Note that the following explanation is made on the assumption that the subject is an object in which square shapes are arranged in a lattice pattern as in the case of the subject shown in FIG. 7. FIG. 19 shows image data that changes through the process of distortion correction processing. FIG. 19(a) shows image data (first image data) on which distortion correction has not yet been made. FIG. 19(b) shows image data (second image data) on which correction processing other than magnification processing in the horizontal direction has been already performed by the input-side image correction unit 120. FIG. 19(c) shows image data on which magnification processing in the horizontal direction has been already performed by the output-side image correction unit 140, i.e., image data (third image data) for which distortion correction processing has been completed.

Further, assume that the lens of the camera 91 is a fish-eye lens. Therefore, as explained above with reference to FIG. 7, image data taken by the camera(s) 91 (image data before distortion correction) is distorted image data as shown in FIG. 19(a). Further, a magnification area (first area) and a non-magnification area (second area) are unevenly located. Specifically, the hatched area in FIG. 19(a) is a magnification area and the other area is a non-magnification area. The rectangular non-magnification area is surrounded by the magnification area.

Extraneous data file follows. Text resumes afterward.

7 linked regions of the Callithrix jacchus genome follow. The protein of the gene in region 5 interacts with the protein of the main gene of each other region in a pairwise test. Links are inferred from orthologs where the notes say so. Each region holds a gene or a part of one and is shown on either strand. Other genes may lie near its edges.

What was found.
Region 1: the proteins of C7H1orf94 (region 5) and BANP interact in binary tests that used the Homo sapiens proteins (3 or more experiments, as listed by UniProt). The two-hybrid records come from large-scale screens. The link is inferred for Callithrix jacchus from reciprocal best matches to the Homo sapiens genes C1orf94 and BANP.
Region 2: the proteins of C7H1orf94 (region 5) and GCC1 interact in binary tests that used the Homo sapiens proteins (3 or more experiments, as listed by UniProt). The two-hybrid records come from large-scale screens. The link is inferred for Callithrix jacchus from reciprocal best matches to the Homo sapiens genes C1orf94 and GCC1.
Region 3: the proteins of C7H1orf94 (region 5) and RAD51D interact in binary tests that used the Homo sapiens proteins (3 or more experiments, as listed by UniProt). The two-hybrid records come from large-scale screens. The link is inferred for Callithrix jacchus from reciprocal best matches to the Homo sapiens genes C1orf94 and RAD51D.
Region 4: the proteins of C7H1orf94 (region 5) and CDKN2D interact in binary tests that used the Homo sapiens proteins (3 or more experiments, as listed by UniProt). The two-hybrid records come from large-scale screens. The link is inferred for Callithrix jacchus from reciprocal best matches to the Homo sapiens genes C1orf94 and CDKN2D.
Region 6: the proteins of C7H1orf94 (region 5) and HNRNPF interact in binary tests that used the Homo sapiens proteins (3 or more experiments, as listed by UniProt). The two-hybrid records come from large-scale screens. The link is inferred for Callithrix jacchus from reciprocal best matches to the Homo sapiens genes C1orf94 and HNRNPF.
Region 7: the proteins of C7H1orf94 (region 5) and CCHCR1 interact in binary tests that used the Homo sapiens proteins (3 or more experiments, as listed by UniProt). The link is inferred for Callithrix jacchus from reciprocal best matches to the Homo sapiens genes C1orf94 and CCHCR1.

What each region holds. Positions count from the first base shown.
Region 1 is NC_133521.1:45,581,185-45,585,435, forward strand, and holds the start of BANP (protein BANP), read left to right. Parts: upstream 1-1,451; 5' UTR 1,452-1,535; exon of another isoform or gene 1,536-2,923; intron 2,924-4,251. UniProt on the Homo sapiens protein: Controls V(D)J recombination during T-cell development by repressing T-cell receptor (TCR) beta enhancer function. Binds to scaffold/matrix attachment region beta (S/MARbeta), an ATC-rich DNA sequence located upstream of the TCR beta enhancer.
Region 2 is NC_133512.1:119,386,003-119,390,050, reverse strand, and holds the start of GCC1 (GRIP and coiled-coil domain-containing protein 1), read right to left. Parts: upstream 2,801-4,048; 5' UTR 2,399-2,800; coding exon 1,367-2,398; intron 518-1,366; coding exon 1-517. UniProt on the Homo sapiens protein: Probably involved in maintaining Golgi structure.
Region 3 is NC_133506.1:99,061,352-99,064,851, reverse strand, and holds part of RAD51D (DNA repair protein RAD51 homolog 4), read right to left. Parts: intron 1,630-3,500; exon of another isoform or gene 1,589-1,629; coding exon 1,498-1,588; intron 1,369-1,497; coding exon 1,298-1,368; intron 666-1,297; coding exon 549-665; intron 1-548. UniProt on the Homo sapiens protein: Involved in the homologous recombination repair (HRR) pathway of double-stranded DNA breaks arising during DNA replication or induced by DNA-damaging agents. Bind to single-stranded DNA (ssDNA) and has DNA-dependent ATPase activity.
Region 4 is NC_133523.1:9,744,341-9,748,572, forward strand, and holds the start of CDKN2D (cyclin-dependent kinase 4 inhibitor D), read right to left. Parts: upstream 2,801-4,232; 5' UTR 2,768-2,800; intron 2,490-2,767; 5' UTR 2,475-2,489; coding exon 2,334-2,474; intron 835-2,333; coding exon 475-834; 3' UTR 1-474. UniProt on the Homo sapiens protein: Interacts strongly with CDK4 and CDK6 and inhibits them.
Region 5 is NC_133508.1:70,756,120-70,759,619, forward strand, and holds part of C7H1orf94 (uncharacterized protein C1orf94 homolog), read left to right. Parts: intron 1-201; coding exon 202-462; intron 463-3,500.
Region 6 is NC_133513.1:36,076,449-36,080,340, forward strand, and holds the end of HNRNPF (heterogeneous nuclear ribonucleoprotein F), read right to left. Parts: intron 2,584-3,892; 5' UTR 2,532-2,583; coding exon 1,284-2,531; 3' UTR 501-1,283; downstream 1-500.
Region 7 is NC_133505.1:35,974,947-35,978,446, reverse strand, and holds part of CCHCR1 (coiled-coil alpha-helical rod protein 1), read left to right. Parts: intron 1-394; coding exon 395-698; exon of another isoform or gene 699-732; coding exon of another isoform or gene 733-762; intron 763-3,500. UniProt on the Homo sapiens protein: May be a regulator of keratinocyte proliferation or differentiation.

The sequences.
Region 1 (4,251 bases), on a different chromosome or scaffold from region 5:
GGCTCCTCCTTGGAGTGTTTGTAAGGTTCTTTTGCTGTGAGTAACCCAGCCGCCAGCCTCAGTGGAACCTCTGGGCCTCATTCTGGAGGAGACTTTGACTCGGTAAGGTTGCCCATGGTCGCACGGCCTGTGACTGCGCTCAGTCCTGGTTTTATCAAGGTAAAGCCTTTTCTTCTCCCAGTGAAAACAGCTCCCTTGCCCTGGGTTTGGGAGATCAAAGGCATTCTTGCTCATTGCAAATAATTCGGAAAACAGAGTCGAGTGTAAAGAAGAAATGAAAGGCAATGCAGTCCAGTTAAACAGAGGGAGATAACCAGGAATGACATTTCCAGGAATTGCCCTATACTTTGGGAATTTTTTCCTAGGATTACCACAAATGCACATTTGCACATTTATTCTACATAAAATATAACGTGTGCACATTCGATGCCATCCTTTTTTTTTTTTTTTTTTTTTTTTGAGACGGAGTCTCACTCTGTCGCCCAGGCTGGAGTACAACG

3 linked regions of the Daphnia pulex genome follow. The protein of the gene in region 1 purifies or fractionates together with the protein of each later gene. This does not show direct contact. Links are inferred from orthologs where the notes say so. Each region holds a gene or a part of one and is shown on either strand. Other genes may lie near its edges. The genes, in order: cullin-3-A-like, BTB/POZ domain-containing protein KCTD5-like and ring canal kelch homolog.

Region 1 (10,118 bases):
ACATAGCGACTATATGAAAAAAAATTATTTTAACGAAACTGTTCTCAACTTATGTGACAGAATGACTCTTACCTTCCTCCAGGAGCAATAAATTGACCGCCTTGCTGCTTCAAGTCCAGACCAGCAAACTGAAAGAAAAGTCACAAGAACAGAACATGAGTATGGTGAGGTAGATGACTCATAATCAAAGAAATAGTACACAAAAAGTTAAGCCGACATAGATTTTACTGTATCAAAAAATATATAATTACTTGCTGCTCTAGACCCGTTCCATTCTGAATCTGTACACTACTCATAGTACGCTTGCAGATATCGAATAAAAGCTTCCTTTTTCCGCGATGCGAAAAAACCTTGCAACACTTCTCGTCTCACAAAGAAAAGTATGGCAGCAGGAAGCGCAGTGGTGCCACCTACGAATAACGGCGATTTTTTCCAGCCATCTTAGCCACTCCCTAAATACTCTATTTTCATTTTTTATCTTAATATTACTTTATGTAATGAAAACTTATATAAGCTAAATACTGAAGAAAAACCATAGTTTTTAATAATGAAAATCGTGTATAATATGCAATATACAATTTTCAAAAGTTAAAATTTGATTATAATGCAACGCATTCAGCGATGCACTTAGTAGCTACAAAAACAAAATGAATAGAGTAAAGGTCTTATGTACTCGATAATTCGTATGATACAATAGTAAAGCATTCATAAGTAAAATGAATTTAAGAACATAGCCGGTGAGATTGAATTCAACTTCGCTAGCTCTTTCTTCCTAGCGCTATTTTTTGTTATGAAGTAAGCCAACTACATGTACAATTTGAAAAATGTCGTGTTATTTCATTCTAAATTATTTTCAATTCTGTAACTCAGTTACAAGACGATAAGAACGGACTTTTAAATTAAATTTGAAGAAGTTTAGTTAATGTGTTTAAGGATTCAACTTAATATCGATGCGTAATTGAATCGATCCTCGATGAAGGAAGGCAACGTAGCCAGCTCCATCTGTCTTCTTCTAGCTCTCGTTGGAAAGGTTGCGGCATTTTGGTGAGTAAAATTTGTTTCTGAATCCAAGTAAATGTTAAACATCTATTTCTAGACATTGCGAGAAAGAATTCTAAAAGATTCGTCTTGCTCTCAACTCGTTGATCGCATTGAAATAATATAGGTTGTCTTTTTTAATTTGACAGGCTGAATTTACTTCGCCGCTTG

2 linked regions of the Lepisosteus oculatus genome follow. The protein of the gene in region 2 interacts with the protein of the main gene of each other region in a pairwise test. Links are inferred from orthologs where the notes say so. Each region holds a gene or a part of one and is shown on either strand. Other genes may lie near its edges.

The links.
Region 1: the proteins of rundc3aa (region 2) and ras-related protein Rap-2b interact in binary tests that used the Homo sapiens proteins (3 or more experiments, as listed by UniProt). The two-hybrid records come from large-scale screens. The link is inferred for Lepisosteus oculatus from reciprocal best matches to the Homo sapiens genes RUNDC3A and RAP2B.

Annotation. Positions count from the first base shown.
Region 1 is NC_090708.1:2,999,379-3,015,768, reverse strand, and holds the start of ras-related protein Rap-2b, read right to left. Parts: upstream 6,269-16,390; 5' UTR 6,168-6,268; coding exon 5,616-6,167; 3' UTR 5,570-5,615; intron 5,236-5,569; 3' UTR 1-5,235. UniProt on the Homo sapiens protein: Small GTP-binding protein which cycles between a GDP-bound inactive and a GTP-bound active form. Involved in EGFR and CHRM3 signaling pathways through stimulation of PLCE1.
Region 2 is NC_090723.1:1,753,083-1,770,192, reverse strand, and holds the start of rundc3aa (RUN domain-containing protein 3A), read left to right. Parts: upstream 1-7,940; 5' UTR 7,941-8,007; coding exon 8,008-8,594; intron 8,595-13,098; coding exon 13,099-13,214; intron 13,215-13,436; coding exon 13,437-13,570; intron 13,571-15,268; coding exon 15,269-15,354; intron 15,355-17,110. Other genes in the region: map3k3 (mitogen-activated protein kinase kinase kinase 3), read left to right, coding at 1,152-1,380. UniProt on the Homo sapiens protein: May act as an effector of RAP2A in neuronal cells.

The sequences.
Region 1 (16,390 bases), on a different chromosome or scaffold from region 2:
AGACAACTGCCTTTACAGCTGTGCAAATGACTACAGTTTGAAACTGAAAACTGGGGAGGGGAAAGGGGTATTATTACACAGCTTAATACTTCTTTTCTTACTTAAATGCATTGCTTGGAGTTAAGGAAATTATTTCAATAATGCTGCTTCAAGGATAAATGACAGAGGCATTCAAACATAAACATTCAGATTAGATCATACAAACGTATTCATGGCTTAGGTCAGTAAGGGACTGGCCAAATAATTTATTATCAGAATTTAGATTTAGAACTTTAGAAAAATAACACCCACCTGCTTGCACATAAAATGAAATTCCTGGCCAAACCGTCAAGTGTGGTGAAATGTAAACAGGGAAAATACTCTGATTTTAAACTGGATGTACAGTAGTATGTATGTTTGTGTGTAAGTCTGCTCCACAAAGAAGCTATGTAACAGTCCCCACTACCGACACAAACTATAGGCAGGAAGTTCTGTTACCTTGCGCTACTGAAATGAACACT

Details of distortion correction processing are explained hereinafter. FIG. 20 shows a block diagram that is obtained by adding states of image data output from respective blocks in the block diagram shown in FIG. 16. The following explanation is made by also referring to the block diagram shown in FIG. 20.

<Operation of Image Input Unit 11>

Firstly, image data generated by an image-taking process by the camera(s) 91 is input to the video input unit 110. At this point, the image data is distorted image data as shown in FIG. 19(a) (see FIG. 20).

The video input unit 110 performs noise reduction processing, color conversion processing, and the like for the input image data and outputs the processed image data to the input-side image correction unit 120. No distortion correction processing is performed in the video input unit 110. Therefore, as shown in FIG. 20, the image data input to the input-side image correction unit 120 is still distorted image data (first image data).